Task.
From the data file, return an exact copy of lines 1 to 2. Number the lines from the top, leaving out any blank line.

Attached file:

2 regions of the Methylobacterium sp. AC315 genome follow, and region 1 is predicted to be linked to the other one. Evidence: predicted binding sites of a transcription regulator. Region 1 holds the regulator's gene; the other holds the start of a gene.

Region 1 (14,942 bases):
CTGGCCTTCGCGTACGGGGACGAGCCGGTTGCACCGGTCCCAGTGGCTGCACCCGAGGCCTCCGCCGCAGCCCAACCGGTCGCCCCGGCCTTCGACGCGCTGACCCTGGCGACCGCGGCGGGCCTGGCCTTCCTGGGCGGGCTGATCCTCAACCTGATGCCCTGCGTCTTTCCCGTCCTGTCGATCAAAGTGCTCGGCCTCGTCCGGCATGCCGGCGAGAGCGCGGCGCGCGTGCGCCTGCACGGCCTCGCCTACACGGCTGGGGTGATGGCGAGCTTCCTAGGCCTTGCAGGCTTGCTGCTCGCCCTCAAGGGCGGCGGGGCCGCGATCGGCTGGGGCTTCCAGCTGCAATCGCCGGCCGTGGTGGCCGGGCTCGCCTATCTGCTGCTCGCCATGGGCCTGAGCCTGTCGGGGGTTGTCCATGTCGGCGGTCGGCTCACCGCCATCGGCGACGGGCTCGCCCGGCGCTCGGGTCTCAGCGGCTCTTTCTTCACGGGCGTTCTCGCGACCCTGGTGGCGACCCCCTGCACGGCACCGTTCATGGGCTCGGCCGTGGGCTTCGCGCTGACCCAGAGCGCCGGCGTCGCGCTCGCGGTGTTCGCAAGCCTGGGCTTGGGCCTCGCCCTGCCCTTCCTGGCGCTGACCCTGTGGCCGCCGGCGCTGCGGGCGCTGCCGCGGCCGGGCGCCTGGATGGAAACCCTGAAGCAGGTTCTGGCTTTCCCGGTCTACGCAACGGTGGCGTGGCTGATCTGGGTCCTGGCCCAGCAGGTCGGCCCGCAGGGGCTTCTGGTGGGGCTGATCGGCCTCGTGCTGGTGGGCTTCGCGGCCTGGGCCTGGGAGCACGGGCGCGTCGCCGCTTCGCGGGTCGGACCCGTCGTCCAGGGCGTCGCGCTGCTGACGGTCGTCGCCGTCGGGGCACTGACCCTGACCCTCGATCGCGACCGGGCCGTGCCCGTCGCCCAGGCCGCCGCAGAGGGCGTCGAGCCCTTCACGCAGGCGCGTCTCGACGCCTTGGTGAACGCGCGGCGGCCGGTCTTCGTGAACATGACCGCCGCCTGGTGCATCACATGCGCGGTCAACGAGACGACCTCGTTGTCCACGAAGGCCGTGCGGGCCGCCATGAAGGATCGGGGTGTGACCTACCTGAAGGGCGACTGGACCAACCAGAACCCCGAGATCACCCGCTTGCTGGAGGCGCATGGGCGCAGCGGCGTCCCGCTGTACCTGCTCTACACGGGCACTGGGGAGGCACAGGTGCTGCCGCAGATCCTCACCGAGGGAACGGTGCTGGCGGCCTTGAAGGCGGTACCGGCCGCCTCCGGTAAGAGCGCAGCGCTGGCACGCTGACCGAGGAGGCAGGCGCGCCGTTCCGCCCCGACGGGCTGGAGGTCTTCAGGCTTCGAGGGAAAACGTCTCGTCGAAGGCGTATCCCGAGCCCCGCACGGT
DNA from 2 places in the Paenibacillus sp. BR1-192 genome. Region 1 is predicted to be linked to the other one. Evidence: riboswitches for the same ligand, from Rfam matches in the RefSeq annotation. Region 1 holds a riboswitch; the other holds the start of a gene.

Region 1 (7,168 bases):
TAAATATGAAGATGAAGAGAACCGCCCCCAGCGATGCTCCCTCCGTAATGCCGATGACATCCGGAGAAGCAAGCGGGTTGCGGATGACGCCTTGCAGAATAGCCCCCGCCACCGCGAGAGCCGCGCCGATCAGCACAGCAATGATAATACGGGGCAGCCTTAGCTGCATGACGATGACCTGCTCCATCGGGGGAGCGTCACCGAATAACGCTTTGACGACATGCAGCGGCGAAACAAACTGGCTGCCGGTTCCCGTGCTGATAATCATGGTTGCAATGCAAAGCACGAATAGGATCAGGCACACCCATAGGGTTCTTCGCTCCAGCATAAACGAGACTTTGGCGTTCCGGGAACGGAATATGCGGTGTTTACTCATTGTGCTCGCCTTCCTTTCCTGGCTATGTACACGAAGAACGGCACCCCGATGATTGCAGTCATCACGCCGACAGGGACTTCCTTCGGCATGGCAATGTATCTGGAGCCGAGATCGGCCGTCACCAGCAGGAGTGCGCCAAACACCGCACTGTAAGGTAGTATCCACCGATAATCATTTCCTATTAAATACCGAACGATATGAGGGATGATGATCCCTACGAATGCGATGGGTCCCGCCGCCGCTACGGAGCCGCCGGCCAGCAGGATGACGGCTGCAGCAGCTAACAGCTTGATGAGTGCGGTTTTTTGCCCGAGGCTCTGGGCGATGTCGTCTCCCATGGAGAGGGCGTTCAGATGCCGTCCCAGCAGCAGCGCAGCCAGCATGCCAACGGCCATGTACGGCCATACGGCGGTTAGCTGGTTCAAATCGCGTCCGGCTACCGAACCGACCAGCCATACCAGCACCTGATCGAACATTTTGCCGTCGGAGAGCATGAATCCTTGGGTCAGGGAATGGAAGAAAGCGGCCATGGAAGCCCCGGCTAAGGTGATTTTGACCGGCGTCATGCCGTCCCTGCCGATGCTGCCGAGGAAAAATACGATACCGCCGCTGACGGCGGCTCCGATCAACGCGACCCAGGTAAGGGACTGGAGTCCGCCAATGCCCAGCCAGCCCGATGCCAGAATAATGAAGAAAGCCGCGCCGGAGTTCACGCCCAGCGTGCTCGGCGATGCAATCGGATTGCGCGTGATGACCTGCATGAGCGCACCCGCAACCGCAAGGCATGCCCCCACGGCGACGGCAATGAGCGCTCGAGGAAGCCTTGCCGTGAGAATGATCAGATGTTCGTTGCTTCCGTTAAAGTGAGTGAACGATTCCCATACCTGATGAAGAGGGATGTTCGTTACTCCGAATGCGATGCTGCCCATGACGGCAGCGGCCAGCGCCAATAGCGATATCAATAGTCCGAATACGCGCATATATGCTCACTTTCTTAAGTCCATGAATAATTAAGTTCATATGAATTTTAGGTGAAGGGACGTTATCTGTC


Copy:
2 regions of the Methylobacterium sp. AC315 genome follow, and region 1 is predicted to be linked to the other one. Evidence: predicted binding sites of a transcription regulator. Region 1 holds the regulator's gene; the other holds the start of a gene.

Region 1 (14,942 bases):